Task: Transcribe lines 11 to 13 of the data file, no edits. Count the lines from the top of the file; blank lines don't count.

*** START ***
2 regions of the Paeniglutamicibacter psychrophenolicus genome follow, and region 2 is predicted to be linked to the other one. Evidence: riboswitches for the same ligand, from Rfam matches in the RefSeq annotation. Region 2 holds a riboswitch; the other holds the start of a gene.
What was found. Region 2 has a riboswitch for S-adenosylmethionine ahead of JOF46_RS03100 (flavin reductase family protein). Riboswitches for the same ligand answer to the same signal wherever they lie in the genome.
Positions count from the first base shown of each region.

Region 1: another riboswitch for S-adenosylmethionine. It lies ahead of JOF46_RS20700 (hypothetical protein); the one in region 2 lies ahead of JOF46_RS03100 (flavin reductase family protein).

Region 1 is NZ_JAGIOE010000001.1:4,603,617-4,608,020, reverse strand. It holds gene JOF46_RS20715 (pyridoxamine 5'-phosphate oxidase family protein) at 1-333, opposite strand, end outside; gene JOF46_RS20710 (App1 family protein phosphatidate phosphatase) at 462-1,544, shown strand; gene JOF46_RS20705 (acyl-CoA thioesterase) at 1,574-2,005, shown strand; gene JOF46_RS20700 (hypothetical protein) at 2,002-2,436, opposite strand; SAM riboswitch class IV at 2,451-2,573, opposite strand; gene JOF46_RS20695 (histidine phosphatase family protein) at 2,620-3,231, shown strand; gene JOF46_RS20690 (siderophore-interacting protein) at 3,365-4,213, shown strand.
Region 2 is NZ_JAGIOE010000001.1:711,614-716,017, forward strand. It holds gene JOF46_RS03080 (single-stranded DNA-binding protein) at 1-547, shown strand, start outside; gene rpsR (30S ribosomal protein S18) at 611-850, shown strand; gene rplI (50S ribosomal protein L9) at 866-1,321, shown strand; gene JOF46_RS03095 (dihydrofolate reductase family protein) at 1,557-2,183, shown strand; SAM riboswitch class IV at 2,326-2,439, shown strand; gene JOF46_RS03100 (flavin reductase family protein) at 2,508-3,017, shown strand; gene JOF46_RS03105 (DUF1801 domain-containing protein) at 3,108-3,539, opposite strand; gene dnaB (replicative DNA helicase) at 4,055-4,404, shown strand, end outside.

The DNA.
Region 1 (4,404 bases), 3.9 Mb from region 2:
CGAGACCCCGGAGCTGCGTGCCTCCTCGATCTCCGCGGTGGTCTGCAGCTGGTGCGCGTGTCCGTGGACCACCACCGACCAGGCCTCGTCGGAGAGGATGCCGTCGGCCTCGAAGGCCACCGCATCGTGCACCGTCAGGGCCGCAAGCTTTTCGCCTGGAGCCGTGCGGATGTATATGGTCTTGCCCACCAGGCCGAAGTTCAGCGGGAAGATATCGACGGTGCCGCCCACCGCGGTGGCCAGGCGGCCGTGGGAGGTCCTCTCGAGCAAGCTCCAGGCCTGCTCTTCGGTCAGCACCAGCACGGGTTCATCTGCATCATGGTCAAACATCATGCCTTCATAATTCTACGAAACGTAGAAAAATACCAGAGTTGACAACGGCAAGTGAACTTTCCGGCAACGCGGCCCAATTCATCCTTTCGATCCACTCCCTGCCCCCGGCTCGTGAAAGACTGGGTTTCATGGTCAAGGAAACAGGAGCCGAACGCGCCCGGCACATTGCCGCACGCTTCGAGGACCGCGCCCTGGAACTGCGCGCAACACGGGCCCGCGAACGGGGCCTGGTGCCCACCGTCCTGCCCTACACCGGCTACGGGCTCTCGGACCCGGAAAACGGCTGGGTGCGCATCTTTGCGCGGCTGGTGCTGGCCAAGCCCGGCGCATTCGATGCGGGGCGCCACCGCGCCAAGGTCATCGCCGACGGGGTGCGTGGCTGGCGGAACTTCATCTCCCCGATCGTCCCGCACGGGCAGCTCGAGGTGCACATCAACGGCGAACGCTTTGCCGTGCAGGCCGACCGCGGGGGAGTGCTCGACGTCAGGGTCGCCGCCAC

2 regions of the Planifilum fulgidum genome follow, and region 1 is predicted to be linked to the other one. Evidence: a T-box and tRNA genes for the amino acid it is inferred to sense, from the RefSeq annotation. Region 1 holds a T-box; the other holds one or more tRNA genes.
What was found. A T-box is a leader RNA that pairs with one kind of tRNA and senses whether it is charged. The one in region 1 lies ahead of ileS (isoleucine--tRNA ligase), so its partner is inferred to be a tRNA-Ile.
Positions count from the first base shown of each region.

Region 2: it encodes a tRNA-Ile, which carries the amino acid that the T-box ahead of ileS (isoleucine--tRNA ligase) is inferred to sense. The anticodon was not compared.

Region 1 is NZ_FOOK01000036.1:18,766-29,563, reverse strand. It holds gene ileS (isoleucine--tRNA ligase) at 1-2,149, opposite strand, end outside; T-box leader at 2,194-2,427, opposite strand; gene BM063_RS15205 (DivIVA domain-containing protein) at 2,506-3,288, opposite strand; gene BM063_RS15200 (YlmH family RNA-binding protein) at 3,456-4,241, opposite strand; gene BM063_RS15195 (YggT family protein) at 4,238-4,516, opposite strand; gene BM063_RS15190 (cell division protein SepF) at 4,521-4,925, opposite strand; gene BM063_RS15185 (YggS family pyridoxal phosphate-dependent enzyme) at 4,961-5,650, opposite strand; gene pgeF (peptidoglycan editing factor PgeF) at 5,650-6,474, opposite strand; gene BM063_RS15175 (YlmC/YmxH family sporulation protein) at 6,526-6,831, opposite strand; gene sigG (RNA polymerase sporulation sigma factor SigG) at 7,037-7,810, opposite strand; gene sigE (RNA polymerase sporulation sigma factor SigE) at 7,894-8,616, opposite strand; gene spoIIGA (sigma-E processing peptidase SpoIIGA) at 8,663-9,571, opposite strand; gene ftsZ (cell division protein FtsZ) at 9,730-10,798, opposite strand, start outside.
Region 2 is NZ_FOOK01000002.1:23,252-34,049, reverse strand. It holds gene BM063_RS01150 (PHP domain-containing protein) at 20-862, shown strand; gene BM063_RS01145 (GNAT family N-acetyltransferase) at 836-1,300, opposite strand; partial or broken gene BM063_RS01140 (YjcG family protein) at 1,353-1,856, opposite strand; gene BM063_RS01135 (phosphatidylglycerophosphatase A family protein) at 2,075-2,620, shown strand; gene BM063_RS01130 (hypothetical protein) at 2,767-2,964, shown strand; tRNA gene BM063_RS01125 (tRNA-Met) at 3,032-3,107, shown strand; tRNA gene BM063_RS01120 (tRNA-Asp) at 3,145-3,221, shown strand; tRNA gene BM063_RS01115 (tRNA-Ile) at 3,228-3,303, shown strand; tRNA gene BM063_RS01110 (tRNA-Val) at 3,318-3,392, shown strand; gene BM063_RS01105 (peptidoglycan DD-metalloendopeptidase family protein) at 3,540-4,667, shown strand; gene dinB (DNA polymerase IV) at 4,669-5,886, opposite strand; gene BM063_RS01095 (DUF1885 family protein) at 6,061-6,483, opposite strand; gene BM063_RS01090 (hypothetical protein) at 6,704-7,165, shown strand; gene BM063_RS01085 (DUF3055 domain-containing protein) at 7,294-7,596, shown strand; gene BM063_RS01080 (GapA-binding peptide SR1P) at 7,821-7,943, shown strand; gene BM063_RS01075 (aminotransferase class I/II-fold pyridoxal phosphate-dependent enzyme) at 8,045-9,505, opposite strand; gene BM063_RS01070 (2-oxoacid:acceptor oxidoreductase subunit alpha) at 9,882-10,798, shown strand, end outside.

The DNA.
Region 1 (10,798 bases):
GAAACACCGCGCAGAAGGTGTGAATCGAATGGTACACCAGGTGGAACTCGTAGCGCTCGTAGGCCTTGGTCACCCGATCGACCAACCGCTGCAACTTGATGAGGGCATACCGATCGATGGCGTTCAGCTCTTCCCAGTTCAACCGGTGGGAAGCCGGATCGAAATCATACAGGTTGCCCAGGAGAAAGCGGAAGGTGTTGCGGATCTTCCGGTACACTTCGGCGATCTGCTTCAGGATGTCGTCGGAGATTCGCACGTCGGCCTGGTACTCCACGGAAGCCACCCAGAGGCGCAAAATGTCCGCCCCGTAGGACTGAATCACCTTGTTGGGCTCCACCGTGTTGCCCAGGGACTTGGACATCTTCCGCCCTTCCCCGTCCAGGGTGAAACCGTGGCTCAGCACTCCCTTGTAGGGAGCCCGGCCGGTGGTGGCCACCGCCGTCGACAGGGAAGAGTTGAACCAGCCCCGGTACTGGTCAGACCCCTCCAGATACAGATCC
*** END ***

What was found. A T-box is a leader RNA that pairs with one kind of tRNA and senses whether it is charged. The one in region 1 lies ahead of ileS (isoleucine--tRNA ligase), so its partner is inferred to be a tRNA-Ile.
Positions count from the first base shown of each region.

Region 2: it encodes a tRNA-Ile, which carries the amino acid that the T-box ahead of ileS (isoleucine--tRNA ligase) is inferred to sense. The anticodon was not compared.